Dog Training 101: Using Positive Reinforcement
1. Use food
The most common type of positive reinforcement used in dog training is food. It's the same concept as rewarding yourself with a Starbucks Frappuccino after a particularly grueling workout or an ice cream cone when you've completed a project at work.
However, there are other forms of positive reinforcement that can work equally well. If you don't like the idea of popping out a dog biscuit after every incident of good behavior, you can use petting, verbal praise or a round of fetch as positive reinforcement.
The point is to reward good behavior with something your dog enjoys. The benefit of food is that most dogs are motivated by a tasty treat and will automatically look to you for more. This keeps their attention focused on you and allows for constant training throughout the day.
2. Give yourself time to learn
Like any method of dog training, positive reinforcement takes time to master, and it is perfectly acceptable to make a few mistakes. If you've never taken a training class or read any literature, expect a learning curve and don't beat yourself up for making mistakes.
3. Key words
You'll want your dog to understand and respond to certain commands, and the earlier you expose him to those commands, the better. According to The Humane Society of the United States, some of the most common words used in dog training are "sit," "stay,"" heel," "come," "down," "off" and "leave it."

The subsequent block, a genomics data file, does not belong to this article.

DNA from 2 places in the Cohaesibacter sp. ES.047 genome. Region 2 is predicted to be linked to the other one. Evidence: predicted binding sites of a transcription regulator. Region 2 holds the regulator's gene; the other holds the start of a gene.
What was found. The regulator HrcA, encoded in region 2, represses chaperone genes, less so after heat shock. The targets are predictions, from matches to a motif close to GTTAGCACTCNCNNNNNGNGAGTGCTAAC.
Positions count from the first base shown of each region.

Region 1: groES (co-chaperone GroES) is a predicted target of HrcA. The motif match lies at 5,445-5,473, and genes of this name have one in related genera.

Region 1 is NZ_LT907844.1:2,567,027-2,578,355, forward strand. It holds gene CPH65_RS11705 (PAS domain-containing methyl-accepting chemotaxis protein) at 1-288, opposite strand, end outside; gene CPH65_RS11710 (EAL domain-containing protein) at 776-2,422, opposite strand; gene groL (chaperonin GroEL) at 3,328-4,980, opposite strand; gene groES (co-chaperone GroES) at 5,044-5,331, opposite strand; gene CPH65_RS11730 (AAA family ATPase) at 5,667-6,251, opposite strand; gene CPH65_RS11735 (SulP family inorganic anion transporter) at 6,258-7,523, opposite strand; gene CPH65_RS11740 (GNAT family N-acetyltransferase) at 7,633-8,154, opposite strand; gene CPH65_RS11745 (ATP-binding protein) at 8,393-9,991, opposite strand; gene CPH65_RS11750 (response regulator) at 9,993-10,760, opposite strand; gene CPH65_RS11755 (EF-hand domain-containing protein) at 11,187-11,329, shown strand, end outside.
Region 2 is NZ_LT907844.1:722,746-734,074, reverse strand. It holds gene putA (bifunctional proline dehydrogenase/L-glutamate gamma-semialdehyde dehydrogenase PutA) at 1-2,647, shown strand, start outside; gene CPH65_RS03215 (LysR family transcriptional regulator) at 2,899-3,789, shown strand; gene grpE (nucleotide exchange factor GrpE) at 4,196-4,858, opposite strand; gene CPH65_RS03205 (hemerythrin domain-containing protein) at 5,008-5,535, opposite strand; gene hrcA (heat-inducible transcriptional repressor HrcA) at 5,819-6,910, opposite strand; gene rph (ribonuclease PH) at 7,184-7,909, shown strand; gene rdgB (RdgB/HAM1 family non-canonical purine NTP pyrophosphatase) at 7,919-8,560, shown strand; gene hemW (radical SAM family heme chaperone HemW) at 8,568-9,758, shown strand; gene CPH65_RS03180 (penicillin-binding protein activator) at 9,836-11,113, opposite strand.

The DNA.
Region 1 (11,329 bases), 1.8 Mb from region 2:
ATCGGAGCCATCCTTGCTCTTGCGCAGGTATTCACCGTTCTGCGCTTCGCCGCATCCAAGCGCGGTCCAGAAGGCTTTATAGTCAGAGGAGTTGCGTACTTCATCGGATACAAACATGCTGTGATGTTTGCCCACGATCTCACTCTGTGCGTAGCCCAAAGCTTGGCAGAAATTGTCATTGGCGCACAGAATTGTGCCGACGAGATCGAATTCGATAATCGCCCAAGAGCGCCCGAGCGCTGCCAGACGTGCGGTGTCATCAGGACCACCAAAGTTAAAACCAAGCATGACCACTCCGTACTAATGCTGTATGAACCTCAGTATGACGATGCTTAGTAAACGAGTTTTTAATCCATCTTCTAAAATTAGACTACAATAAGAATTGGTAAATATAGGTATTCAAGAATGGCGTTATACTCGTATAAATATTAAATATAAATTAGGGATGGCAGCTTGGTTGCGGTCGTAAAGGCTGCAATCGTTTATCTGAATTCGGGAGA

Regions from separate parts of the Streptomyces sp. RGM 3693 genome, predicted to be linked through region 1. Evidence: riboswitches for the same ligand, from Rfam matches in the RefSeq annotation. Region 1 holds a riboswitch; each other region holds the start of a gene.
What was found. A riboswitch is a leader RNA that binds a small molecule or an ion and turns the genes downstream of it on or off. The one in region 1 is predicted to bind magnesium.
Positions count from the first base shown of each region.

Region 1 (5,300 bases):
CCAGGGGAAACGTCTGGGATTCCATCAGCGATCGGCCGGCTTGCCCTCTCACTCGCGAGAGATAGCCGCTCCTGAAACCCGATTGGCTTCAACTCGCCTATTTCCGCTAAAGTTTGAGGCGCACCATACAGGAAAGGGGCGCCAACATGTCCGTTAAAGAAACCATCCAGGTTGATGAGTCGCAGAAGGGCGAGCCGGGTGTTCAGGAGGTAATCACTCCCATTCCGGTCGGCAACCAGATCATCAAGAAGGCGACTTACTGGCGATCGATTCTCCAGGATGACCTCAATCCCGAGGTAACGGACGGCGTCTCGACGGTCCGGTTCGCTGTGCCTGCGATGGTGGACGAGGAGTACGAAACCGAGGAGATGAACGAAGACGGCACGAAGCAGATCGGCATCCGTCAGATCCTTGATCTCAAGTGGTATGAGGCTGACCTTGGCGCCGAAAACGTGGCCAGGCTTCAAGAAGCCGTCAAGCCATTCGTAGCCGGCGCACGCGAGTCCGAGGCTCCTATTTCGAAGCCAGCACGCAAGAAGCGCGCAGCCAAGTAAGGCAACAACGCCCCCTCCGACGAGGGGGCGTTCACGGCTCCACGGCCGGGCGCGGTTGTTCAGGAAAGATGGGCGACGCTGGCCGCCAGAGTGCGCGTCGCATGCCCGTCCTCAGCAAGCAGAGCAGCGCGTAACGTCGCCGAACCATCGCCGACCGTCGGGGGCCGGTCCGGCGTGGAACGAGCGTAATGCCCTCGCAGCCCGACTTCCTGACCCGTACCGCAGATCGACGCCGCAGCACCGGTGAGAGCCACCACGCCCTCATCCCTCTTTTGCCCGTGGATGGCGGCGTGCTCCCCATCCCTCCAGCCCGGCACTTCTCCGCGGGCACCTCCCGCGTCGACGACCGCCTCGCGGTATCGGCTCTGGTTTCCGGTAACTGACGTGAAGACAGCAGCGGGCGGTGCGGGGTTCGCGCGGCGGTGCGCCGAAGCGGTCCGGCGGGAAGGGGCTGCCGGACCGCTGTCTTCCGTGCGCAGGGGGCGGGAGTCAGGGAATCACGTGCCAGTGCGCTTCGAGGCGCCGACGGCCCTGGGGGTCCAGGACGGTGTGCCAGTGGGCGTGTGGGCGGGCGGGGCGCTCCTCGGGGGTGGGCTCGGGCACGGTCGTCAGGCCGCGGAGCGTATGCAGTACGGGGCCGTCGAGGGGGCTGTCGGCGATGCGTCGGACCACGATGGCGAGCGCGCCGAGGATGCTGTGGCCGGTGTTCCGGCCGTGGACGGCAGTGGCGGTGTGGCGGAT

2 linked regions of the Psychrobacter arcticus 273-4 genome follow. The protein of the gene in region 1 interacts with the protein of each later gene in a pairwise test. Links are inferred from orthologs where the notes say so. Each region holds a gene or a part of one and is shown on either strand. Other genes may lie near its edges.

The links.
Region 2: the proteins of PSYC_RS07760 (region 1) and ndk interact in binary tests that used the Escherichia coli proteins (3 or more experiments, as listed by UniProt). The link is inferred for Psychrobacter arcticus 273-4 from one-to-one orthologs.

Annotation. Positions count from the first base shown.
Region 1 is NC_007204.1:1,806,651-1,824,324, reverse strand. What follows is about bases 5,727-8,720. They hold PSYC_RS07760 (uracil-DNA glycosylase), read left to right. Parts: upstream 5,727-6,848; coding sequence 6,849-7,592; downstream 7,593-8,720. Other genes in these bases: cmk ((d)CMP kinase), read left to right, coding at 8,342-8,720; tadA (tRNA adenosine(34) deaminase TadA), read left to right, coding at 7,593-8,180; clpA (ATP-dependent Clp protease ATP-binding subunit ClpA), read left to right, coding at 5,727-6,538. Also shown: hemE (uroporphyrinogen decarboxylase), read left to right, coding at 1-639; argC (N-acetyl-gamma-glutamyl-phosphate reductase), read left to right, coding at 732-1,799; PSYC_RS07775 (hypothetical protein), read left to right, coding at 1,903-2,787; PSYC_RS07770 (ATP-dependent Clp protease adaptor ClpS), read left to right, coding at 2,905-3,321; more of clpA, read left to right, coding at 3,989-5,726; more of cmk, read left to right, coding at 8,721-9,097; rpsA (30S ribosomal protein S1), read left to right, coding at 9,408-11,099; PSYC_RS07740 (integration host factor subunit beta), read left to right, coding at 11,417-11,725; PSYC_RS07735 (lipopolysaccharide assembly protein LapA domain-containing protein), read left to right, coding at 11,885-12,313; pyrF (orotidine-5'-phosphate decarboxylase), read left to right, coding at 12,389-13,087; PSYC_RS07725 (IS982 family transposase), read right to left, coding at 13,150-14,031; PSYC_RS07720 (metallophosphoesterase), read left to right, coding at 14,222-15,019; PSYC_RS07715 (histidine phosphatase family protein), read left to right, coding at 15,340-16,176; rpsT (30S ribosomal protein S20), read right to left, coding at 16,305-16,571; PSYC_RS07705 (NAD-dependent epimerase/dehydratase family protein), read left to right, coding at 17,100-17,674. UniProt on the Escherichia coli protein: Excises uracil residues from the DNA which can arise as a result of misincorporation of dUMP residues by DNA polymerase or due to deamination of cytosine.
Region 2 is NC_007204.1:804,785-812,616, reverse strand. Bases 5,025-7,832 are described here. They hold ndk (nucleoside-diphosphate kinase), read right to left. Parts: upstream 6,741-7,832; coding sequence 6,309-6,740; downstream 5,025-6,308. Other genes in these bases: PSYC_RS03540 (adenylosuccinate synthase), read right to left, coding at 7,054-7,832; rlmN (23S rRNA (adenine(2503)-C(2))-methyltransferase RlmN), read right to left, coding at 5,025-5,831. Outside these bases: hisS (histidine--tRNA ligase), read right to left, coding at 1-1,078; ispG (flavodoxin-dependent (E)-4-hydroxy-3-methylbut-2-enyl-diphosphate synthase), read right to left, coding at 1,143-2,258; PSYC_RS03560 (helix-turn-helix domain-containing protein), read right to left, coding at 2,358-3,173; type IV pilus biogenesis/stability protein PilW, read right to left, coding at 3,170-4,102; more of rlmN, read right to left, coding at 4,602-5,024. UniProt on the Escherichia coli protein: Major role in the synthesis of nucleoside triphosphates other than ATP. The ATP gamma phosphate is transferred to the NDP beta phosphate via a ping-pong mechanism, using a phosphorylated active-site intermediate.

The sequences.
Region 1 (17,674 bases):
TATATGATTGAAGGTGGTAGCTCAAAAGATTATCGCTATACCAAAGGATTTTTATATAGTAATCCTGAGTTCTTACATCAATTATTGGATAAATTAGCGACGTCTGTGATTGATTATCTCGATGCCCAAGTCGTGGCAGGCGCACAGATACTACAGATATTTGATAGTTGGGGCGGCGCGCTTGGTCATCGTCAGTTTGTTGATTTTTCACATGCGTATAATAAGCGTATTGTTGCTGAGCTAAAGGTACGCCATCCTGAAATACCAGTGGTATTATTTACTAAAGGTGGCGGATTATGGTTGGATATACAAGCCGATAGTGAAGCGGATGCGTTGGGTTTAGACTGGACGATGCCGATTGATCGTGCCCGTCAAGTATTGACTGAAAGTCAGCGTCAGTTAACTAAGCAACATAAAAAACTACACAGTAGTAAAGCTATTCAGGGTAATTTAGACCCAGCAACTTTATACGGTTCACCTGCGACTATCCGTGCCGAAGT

4. Lead by example
Show your dog what each word means by helping him respond correctly. For example, if he is on the couch, and you don't want him to have furniture privileges, say "off." Then, gently guide your dog back to the floor. Once he is there, praise him, or give him a treat immediately to show that was what you wanted.
5. Be consistent
Respond to each behavior the same way every time your dog does it. Training your dog is not effective unless you are consistent as often as possible, which means your pooch can't be welcome on the couch onlysometimes.
6. Never stop teaching
A bored dog can be a destructive dog. Once you've established the correct responses to the commands you want your dog to learn, keep the lessons coming. For example, you might want to praise Fido every time he settles down with a chew toy because he is using an approved item rather than the armoire you inherited from grandma. This is especially important with smart and/or high-energy dogs, such as border collies. If you don't keep them interested, they'll find something to do -- and you might not like the result.
Video: Dog Training With Positive Reinforcement | Teacher's Pet With Victoria Stilwell
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